Viewpoint discrimination

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Viewpoint discrimination is discrimination against an individual or group solely on the basis of their expressed ideology or point-of-view. Viewpoint discrimination is unconstitutional under the First Amendment when done by local, state, or federal governments in the United States.

Viewpoint discrimination occurs when a government denies rights that would otherwise be granted based on ideology. As an example, when Boston, Chicago and other liberal cities[1] threatened to not issue business permits to the restaurant chain Chick-fil-A due to CEO Dan Cathy's principled support for traditional Biblical marriage. Since the proposed ban was not based on any actual ant-gay discrimination or criminal wrongdoing, it was considered a case of viewpoint discrimination.[2]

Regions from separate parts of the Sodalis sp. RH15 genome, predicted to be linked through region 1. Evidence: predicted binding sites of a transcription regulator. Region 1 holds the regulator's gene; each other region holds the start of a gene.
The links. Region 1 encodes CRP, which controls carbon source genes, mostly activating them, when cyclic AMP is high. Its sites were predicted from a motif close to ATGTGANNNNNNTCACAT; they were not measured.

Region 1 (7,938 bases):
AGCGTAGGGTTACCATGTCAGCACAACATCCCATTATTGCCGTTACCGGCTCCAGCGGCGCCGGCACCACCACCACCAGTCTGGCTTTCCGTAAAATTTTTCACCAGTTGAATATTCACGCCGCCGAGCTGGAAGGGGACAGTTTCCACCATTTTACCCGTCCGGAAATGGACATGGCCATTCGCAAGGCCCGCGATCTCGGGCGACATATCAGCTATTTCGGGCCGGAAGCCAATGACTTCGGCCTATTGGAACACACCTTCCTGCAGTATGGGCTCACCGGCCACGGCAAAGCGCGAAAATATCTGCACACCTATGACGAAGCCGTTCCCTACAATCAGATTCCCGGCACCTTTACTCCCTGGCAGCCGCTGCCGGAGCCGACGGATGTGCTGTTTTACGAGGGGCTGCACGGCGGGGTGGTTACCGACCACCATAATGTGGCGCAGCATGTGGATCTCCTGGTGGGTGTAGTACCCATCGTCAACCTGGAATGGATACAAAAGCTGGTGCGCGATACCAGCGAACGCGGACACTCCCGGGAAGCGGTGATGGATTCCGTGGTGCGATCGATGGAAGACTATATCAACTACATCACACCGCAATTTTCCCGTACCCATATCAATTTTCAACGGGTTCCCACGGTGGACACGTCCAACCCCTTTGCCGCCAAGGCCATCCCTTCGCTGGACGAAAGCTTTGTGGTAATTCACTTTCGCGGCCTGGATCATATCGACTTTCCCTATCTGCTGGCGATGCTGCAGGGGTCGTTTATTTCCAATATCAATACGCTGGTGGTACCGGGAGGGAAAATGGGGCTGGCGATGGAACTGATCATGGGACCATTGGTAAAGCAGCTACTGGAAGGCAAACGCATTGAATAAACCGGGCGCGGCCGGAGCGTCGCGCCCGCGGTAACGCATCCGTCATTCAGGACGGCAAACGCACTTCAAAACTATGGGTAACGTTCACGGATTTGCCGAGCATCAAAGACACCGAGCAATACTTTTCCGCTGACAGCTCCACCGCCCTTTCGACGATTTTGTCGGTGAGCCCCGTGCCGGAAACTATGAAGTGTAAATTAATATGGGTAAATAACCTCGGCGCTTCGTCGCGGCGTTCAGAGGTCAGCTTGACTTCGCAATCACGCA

In Sorrell v. IMS Health Inc., 131 S. Ct. 2653, 2672 (2011), a 6-3 United States Supreme Court invalidated a Vermont law by finding that it constituted unconstitutional viewpoint discrimination:

When it enacted § 4631(d), the Vermont Legislature found that the “marketplace for ideas on medicine safety and effectiveness is frequently one-sided in that brand-name companies invest in expensive pharmaceutical marketing campaigns to doctors.” 2007 Vt. Laws No. 80, § 1(4). “The goals of marketing programs,” the legislature said, “are often in conflict with the goals of the state.” § 1(3). The text of § 4631(d), associated legislative findings, and the record developed in the District Court establish that Vermont enacted its law for this end. The State has burdened a form of protected expression that it found too persuasive. At the same time, the State has left unburdened those speakers whose messages are in accord with its own views. This the State cannot do.